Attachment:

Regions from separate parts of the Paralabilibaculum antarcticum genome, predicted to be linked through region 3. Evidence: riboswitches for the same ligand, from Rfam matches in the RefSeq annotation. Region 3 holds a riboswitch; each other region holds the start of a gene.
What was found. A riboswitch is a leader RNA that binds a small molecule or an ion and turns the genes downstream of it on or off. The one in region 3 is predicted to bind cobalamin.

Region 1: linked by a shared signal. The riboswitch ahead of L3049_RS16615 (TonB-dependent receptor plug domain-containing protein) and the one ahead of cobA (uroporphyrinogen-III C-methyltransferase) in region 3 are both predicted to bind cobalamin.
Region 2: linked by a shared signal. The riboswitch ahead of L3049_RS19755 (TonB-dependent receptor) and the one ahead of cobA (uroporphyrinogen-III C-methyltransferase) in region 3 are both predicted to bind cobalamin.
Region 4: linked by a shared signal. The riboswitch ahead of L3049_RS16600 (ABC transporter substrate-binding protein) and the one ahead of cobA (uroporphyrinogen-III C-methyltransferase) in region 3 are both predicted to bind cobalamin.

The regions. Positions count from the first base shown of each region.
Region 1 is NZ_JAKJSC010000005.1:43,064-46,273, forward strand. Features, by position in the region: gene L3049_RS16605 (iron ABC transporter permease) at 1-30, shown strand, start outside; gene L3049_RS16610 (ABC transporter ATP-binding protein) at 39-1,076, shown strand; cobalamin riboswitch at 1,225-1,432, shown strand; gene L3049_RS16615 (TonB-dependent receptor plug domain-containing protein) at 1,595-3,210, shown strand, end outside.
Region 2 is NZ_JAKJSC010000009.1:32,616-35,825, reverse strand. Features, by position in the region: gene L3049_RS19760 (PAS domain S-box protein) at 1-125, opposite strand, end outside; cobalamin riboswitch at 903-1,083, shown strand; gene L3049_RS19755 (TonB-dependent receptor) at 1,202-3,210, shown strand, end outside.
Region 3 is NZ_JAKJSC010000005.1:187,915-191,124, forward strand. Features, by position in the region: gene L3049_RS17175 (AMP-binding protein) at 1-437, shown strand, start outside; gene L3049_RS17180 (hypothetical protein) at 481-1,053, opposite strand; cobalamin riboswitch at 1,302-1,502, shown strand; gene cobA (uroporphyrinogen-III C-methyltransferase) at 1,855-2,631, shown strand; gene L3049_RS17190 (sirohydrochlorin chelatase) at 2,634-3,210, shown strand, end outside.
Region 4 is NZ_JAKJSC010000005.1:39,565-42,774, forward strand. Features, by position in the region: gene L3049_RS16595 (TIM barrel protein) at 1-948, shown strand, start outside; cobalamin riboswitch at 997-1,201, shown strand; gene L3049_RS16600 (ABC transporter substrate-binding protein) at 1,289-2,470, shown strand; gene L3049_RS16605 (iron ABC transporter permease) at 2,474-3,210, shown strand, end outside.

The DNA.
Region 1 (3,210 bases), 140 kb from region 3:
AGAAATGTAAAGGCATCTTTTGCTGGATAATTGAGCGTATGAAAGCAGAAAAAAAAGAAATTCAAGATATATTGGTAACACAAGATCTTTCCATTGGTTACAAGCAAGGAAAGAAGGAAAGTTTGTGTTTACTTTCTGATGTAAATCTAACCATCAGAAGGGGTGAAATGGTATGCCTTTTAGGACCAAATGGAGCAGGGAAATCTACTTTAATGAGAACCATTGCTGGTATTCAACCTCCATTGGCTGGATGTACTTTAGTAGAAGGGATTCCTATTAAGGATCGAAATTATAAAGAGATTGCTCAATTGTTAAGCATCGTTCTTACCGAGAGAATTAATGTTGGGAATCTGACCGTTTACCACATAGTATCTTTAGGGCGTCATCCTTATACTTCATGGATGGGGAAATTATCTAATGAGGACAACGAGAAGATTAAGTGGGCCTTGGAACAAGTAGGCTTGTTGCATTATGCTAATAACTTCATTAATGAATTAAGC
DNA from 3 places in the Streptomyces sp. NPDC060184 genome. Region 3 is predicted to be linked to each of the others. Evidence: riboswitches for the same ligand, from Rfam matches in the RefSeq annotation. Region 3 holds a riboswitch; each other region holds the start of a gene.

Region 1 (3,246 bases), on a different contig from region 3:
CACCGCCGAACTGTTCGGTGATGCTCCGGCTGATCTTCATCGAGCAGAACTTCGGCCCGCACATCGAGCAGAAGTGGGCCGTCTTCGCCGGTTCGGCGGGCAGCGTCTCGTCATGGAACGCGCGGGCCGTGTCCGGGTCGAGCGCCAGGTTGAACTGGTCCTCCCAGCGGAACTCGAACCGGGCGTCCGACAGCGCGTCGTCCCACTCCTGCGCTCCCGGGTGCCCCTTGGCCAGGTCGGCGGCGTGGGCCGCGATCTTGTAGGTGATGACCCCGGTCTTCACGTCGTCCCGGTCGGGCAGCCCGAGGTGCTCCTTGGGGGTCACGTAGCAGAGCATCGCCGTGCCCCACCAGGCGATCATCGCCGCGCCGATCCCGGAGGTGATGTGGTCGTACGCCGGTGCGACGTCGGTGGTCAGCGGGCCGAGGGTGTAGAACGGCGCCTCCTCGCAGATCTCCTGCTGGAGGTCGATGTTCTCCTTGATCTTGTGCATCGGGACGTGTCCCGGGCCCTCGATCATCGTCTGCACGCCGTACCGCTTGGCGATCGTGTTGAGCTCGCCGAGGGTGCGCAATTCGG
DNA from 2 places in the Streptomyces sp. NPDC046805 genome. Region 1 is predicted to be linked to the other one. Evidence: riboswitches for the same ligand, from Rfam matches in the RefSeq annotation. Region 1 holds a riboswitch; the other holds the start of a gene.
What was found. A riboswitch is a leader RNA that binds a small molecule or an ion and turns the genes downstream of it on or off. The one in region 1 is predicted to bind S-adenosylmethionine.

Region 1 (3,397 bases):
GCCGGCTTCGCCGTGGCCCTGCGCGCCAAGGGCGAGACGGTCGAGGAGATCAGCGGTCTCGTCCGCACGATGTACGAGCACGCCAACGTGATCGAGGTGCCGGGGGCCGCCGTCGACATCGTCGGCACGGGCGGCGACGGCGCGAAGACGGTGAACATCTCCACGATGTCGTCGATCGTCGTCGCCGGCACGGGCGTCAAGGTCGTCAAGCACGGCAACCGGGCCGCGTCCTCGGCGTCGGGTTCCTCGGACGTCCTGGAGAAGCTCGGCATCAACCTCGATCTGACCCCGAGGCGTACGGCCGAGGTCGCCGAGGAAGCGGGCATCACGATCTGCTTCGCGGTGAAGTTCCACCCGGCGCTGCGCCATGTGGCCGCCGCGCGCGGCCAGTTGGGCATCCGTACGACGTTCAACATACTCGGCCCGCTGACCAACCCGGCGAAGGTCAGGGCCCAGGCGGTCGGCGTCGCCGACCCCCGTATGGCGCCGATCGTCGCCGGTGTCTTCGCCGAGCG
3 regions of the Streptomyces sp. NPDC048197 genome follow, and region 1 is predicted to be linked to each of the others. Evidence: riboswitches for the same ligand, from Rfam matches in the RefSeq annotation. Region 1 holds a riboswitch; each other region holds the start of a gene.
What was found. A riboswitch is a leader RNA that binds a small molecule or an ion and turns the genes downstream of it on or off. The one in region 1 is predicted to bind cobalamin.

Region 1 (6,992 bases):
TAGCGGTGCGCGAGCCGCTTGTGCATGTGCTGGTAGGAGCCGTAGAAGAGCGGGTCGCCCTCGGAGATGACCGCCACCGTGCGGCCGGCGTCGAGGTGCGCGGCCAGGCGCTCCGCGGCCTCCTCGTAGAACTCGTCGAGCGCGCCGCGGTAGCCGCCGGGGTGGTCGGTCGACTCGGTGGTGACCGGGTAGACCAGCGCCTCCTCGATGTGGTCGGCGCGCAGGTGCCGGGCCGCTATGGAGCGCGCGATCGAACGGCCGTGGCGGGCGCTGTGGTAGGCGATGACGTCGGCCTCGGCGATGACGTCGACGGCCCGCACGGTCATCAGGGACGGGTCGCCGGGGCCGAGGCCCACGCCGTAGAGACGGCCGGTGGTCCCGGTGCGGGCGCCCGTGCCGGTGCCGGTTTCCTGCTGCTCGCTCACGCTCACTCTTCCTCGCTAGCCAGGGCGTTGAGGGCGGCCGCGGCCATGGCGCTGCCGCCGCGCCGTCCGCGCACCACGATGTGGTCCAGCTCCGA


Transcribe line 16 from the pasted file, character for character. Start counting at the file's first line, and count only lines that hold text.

CACCGCCGAACTGTTCGGTGATGCTCCGGCTGATCTTCATCGAGCAGAACTTCGGCCCGCACATCGAGCAGAAGTGGGCCGTCTTCGCCGGTTCGGCGGGCAGCGTCTCGTCATGGAACGCGCGGGCCGTGTCCGGGTCGAGCGCCAGGTTGAACTGGTCCTCCCAGCGGAACTCGAACCGGGCGTCCGACAGCGCGTCGTCCCACTCCTGCGCTCCCGGGTGCCCCTTGGCCAGGTCGGCGGCGTGGGCCGCGATCTTGTAGGTGATGACCCCGGTCTTCACGTCGTCCCGGTCGGGCAGCCCGAGGTGCTCCTTGGGGGTCACGTAGCAGAGCATCGCCGTGCCCCACCAGGCGATCATCGCCGCGCCGATCCCGGAGGTGATGTGGTCGTACGCCGGTGCGACGTCGGTGGTCAGCGGGCCGAGGGTGTAGAACGGCGCCTCCTCGCAGATCTCCTGCTGGAGGTCGATGTTCTCCTTGATCTTGTGCATCGGGACGTGTCCCGGGCCCTCGATCATCGTCTGCACGCCGTACCGCTTGGCGATCGTGTTGAGCTCGCCGAGGGTGCGCAATTCGG